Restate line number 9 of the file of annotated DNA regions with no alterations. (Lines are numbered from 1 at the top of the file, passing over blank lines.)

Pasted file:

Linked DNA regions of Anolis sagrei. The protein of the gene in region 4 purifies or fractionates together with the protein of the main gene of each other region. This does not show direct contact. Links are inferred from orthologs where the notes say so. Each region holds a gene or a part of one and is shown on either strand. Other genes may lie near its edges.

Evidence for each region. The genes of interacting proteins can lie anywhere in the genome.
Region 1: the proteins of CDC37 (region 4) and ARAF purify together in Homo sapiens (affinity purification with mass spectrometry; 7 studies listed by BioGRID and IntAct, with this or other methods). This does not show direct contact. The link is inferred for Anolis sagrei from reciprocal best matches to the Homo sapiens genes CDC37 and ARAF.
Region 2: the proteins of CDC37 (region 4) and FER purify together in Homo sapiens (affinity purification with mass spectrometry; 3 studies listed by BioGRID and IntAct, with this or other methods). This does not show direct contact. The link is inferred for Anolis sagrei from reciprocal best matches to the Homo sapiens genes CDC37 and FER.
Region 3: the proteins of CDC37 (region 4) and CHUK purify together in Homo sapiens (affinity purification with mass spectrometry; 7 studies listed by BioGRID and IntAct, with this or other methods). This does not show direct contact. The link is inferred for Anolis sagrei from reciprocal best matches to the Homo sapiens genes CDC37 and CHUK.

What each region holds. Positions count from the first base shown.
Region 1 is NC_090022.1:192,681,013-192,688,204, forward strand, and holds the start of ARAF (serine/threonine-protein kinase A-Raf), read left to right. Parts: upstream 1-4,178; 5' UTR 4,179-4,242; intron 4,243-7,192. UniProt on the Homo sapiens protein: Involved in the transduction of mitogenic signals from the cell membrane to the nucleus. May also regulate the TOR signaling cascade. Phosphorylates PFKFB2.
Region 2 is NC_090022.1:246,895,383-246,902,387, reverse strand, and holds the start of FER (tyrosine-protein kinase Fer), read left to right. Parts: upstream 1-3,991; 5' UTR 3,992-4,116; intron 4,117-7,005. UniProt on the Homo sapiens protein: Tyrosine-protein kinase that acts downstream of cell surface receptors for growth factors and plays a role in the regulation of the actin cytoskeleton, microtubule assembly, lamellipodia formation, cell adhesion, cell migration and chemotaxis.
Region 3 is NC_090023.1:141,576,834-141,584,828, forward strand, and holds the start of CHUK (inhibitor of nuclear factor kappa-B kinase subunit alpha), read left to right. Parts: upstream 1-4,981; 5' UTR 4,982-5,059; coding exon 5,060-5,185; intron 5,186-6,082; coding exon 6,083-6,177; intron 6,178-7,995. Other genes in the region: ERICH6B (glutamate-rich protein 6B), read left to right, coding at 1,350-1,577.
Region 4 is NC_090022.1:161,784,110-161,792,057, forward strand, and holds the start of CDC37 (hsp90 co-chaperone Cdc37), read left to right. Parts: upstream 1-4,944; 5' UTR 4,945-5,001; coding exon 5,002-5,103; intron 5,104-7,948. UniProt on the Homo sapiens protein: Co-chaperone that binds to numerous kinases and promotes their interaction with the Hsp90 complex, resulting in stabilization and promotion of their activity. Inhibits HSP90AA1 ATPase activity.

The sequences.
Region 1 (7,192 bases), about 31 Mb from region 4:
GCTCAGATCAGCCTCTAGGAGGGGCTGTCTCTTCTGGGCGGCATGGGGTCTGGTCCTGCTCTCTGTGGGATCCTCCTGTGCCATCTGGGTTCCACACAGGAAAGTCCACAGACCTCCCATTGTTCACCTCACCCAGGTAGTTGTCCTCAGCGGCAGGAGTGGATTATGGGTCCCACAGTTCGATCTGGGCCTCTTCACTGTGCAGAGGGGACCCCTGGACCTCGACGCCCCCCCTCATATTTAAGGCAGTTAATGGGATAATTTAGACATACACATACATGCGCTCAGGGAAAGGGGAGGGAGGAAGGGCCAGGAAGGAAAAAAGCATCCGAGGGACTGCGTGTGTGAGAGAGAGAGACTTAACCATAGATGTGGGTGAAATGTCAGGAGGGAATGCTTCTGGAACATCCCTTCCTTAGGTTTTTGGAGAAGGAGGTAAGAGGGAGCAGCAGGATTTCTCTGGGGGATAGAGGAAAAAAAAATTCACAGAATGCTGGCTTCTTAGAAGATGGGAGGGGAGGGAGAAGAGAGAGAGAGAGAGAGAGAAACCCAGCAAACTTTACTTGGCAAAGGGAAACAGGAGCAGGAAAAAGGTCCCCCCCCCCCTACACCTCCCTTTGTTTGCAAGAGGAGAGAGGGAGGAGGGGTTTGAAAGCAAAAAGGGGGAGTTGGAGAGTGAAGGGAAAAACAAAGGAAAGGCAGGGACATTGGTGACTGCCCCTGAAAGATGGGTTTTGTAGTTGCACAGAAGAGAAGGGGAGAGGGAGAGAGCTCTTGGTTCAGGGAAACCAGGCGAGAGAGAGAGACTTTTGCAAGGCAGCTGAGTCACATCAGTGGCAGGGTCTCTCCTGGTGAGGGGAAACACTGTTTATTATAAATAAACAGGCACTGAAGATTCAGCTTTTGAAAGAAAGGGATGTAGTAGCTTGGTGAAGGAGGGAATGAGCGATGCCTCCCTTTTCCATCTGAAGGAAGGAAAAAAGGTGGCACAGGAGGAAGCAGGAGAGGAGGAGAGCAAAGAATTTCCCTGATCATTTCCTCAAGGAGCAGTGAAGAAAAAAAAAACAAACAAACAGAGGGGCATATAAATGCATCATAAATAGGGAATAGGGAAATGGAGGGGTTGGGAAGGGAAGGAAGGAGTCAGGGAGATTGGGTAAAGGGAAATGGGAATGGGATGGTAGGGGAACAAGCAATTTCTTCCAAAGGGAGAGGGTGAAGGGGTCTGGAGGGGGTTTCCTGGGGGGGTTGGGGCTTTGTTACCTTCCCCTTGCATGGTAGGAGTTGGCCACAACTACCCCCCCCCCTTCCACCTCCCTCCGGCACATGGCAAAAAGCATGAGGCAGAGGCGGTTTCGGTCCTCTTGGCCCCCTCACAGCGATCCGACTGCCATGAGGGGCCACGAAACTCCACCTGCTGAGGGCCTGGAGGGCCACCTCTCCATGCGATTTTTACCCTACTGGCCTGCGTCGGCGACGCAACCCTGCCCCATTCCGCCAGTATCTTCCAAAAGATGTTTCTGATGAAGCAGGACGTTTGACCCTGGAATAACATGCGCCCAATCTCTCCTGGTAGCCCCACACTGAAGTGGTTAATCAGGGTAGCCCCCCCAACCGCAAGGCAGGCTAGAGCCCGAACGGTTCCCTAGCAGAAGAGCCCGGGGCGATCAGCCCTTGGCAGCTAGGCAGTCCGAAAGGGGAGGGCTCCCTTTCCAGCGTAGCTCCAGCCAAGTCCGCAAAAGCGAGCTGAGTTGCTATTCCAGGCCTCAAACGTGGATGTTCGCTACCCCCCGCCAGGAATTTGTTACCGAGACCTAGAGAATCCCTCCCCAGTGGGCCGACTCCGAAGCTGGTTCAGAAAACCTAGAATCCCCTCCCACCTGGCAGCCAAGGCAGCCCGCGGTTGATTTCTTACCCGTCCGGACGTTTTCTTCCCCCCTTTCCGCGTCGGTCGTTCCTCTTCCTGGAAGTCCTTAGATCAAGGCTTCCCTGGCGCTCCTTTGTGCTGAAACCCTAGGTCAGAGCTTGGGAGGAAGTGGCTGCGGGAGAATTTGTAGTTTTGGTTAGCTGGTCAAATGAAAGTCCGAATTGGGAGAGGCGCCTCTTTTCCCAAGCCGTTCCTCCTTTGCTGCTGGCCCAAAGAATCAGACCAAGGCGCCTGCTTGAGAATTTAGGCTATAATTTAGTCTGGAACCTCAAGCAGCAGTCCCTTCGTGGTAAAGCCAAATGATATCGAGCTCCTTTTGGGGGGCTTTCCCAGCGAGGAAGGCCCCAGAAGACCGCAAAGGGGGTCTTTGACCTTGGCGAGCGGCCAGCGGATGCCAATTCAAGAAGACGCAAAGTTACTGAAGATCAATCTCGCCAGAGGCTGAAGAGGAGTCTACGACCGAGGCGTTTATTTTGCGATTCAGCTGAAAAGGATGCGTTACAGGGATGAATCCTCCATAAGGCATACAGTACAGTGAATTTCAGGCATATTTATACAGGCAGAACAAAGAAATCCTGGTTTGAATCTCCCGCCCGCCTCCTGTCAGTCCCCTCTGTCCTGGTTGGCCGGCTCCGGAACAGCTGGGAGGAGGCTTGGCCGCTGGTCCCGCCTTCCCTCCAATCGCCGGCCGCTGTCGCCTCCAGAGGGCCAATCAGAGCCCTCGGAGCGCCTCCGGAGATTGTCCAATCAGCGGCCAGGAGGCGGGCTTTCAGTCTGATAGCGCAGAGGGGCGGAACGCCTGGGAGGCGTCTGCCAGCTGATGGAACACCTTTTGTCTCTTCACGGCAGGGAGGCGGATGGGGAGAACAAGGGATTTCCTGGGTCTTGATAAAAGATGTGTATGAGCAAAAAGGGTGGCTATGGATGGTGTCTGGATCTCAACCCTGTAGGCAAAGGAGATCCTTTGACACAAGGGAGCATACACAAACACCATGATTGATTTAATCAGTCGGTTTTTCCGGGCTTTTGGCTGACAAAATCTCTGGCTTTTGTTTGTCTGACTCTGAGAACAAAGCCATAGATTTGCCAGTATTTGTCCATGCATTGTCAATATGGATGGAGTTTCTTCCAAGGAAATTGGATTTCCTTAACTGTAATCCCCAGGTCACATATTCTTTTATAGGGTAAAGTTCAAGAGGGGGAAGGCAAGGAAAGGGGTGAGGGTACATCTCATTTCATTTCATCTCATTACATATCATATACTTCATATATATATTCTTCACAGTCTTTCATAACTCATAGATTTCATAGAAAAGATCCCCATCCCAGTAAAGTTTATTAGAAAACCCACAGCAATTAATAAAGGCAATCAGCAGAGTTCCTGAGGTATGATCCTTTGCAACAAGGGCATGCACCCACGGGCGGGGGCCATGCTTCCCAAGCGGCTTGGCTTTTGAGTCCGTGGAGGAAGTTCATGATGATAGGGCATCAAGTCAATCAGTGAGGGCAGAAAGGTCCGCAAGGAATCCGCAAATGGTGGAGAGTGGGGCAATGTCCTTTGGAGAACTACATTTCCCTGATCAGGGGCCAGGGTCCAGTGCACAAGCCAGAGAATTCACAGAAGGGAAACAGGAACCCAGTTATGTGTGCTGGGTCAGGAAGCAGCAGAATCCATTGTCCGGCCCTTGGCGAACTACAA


Region 3 is NC_090023.1:141,576,834-141,584,828, forward strand, and holds the start of CHUK (inhibitor of nuclear factor kappa-B kinase subunit alpha), read left to right. Parts: upstream 1-4,981; 5' UTR 4,982-5,059; coding exon 5,060-5,185; intron 5,186-6,082; coding exon 6,083-6,177; intron 6,178-7,995. Other genes in the region: ERICH6B (glutamate-rich protein 6B), read left to right, coding at 1,350-1,577.